POLAND, 21 AUGUST 2015 – Last week, inspectors from the Polish Fur Free Alliance member organisation Otwarte Klatki intervened at a fox farm in Kiełczewo, Kościan commune in western Poland to rescue two fox cubs. Inspectors came across the wounded animals in the course of inspection carried out on the farm with the consent of the owner in the end of July.
The inspection revealed that one of the cubs lacked one rear paw, while the other only had two front paws. The animals had difficulties moving around the cage. Having carefully examined the material available, the representatives of the organisation decided to intervene and take the animals away in order to provide them with immediate medical attention.
Medical examination by a veterinary doctor confirmed that the female cub was missing both limbs. It additionally revealed an inflammatory condition of the stamp, bone tissue being excessively grown due to inappropriate healing of the wound, as well as purulent fistula, mycosis and mite infestation. The male was diagnosed, inter alia, with a cough, a fever of over 40 degrees and heart murmur. The foxes, which up until now had not been treated, are under vet’s observation. Both animals, who are not yet 3 months old, might require amputation. Barbara Karbowiak, inspector of Stowarzyszenie Otwarte Klatki:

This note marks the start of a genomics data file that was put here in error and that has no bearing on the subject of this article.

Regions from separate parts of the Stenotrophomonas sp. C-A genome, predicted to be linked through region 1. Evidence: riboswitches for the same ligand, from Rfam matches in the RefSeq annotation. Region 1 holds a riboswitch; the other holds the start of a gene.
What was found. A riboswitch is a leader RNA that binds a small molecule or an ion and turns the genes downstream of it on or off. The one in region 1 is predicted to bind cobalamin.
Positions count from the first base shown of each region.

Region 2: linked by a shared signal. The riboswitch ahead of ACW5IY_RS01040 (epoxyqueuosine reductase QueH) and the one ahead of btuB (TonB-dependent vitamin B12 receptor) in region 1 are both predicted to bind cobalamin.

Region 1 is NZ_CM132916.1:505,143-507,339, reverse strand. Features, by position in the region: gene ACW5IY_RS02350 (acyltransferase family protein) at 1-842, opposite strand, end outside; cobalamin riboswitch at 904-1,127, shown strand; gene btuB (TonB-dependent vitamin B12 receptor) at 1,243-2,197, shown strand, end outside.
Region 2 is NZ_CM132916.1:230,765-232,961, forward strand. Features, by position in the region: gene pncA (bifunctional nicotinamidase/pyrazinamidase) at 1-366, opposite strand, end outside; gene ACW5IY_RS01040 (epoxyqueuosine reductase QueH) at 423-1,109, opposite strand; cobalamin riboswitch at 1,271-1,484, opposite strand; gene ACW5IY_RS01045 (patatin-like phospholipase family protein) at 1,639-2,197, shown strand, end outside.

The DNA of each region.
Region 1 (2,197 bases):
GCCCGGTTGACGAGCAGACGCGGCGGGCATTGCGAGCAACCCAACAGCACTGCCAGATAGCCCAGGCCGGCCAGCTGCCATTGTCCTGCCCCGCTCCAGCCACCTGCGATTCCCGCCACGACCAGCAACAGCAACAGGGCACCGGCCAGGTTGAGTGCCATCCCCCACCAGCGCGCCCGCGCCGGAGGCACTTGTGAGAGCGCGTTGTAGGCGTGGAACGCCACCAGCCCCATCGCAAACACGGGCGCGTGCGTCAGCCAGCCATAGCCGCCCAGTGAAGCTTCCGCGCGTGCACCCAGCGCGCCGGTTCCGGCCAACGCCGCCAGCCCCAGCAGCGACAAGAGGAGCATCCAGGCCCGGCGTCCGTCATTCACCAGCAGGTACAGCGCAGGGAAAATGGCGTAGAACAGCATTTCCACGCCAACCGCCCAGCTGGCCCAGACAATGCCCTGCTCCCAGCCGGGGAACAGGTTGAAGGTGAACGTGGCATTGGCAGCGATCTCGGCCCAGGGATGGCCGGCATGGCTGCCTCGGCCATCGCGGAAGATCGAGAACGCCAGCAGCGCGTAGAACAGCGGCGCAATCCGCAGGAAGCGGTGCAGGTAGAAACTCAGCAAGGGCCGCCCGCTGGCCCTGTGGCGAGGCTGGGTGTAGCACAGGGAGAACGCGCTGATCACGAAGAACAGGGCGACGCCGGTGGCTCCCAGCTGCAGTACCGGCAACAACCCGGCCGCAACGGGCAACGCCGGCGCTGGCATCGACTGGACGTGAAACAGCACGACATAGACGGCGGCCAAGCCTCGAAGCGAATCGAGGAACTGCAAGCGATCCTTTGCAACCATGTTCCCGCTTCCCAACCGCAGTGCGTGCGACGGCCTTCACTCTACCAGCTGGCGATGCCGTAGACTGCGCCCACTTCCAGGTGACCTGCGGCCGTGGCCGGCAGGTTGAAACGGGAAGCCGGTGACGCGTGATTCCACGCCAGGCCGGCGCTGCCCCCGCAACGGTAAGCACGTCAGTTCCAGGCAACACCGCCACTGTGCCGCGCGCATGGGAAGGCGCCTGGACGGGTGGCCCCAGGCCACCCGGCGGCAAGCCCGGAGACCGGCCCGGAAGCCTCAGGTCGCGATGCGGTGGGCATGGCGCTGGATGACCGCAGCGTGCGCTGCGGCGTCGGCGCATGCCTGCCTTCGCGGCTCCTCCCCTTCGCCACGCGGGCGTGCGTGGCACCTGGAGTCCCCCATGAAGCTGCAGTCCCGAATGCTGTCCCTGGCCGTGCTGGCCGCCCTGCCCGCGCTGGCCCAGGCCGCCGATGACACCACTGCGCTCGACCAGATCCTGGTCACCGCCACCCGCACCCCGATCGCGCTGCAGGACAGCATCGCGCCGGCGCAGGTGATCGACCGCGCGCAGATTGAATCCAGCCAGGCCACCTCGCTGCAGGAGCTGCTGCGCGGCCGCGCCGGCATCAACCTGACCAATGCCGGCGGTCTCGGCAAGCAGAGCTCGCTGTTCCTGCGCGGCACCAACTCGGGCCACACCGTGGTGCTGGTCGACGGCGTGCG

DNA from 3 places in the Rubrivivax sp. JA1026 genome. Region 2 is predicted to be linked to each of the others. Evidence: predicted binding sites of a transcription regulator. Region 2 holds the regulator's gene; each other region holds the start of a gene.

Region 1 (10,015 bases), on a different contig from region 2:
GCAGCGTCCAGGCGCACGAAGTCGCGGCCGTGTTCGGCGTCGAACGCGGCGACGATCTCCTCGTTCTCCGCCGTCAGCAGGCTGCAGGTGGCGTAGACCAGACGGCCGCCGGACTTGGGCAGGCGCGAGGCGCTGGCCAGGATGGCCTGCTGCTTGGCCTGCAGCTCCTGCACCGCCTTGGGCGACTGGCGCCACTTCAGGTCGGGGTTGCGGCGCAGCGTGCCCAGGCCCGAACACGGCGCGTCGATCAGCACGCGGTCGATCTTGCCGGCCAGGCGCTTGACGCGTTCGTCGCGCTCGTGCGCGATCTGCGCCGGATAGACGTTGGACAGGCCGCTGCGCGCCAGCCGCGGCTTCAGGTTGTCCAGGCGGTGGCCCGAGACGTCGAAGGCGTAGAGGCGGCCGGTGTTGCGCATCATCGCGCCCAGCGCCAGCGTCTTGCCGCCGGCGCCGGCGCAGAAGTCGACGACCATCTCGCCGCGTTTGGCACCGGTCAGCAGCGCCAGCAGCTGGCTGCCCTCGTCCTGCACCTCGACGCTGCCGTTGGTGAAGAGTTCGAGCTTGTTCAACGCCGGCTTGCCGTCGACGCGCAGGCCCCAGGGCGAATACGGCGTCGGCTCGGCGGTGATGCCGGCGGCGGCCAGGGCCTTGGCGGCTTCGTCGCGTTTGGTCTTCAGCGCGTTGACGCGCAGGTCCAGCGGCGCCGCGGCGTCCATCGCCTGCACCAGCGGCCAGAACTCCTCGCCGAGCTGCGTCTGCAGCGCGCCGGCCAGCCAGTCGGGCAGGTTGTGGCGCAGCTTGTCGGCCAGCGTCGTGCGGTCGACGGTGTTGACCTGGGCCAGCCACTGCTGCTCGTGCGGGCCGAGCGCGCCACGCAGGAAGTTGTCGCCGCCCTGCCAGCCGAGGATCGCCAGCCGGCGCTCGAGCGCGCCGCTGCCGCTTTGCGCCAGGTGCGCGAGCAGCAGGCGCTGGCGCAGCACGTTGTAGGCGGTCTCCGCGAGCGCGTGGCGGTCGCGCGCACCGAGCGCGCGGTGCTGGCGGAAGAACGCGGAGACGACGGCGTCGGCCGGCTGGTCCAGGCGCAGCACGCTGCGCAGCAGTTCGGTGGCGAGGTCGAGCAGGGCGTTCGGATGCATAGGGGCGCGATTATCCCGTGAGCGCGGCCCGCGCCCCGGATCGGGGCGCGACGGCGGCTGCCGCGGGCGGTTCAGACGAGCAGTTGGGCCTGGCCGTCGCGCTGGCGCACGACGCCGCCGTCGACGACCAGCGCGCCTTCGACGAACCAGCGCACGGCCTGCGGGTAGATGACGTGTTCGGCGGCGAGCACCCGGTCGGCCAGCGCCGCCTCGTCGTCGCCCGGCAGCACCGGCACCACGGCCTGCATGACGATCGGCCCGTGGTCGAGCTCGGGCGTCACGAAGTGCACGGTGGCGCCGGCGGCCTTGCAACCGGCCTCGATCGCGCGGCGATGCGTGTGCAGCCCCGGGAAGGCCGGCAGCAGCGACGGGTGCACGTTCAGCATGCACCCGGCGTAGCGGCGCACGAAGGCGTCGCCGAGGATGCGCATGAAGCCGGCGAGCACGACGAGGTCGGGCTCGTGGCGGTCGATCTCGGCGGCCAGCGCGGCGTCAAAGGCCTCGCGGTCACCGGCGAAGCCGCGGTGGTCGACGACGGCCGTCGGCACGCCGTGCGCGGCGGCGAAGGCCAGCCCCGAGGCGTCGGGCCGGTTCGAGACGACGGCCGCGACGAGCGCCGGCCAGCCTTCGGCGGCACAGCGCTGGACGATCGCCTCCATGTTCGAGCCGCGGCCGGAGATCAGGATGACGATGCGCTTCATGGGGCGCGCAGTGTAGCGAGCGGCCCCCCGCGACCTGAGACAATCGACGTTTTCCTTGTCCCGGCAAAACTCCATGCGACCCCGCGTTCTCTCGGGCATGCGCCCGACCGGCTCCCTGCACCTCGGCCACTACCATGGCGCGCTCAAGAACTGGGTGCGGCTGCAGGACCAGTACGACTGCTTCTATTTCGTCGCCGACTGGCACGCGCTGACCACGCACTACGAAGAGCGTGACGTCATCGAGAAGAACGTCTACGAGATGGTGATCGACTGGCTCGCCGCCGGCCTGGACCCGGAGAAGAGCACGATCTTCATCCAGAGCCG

“We could not have decided otherwise than to immediately take the cubs away. We did the right thing. To leave the cubs on the farm MIGHT have brought a tragic end to their lives, therefore it was never considered as an option. Both animals have inflammatory conditions of their bones which, if left untreated, might have resulted in further infections and enormous suffering. They are both only 2.5 months old and yet they already experienced so much injustice. They did not choose this life for themselves”
According to the owner, the cubs lost their paws because of their mother. However, the farmer failed to provide the animals with treatment and to improve their living conditions.
Acting in accordance with the Animal Protection Act, the inspectors reported the foxes having been taken away to the administrator of Kościan commune. Now, it is for him to decide upon the fate of the rescued animals. The foxes were taken with no knowledge, consent or presence of the owner. According to the Animal Protection Law it is permissible action if the life or health of animal is in danger. Paweł Rawicki, the Vice-president of Otwarte Klatki:
“The condition of the foxes illustrates the farmers’ attitude towards animals. As long as fur can somehow be obtained, their health is of no significance.”
Representatives of Otwarte Klatki claim that animal health issues are a commonplace occurrence on fur farms. They believe that legal provisions as applicable today fail to ensure suitable conditions for animals to live in, as guaranteeing animal welfare is impossible to be reconciled with profitability of fur farming business. The organisation calls for a ban on fur farming to be introduced in Poland. To support their postulates, the organisation refers to films recorded on farms as well as reports published in 2012–2013, entitled THE PRICE OF FUR and PREDATORY BUSINESS.
Two fox cubs, five paws